Summary: This article briefly looks at the trend of the aging workforce—sensationalized or real? It also touches on some of the positive and negative impacts of that potential trend.
In the last decade or so, the media has begun talking about the so-called “graying” of the American workforce—the idea that people are working later in life and retiring later, if at all. Sometimes this is talked about in almost apocalyptic terms when it comes to productivity and benefits. First, this article touches on the actual extent to which that is true. Second, because a lot of coverage of this phenomenon seems to be from a “macro” (i.e., employer’s) perspective, this article briefly explores some of the implications of that trend for the workers’ themselves.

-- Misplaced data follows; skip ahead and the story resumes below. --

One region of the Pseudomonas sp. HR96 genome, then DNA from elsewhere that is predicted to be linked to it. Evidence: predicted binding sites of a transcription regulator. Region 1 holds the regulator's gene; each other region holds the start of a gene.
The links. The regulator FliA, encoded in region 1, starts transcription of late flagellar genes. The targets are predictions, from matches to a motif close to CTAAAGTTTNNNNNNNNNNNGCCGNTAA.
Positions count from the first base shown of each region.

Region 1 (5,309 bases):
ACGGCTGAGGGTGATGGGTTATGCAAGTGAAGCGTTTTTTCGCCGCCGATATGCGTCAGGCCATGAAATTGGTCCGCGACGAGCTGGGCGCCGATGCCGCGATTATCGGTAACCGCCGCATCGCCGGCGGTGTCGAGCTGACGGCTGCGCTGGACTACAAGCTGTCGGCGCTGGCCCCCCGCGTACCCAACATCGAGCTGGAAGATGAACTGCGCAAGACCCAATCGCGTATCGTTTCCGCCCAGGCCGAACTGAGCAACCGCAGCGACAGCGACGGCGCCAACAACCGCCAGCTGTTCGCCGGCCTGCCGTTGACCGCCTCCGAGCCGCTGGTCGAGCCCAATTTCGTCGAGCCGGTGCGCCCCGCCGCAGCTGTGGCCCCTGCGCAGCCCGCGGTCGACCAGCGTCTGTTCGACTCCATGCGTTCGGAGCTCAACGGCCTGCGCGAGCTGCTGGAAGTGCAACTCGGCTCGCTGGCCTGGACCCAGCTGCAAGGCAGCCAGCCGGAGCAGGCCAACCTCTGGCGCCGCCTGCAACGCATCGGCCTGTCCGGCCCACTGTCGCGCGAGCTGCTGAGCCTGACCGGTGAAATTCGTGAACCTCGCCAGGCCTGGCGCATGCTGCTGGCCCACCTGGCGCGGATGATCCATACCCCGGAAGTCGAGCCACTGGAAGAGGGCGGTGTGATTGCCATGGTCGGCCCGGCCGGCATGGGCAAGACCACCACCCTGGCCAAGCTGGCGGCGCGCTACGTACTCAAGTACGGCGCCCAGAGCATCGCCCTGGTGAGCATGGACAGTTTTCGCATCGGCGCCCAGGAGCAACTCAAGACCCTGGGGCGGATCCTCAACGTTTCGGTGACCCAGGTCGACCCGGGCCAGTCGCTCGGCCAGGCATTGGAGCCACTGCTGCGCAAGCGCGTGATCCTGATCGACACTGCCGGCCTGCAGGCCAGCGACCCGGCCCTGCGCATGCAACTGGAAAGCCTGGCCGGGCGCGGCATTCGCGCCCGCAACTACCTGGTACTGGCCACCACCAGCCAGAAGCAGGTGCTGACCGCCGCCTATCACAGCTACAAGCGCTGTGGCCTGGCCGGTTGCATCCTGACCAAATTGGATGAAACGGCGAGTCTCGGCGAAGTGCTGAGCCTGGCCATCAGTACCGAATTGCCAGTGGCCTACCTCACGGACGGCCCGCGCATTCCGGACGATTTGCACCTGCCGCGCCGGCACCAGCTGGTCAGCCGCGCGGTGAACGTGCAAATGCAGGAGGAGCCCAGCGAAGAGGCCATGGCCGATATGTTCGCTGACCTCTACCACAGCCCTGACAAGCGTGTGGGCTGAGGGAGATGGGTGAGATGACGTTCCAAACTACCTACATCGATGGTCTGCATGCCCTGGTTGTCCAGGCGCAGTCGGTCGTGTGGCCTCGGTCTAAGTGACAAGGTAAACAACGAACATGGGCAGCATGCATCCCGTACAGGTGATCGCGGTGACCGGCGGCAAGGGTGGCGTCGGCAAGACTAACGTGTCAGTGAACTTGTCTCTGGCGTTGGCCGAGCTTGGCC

First of all, this is a real trend: the U.S. Bureau of Labor Statistics estimates that the share of the workforce age 75 or over will almost double by 2030. This is in large part driven by the Baby Boomer generation. However, in absolute terms this “problem” may be bit overblown by the media: those same projections say the share of the workforce in the 55-74 age bracket will actually decrease by 2030, and even the 75+ age bracket will be less than 12 percent of the workforce by 2030. In addition, while the average age of retirement is going up, it is doing so slowly, creeping up by approximately 3 years since the early 1990s. Life expectancy overall has been increasing, though not during the pandemic years; it remains to be seen if the upward trend in that resumes. Though not some immediate existential threat, this aging of the population likely will put increasing pressure on our social safety nets.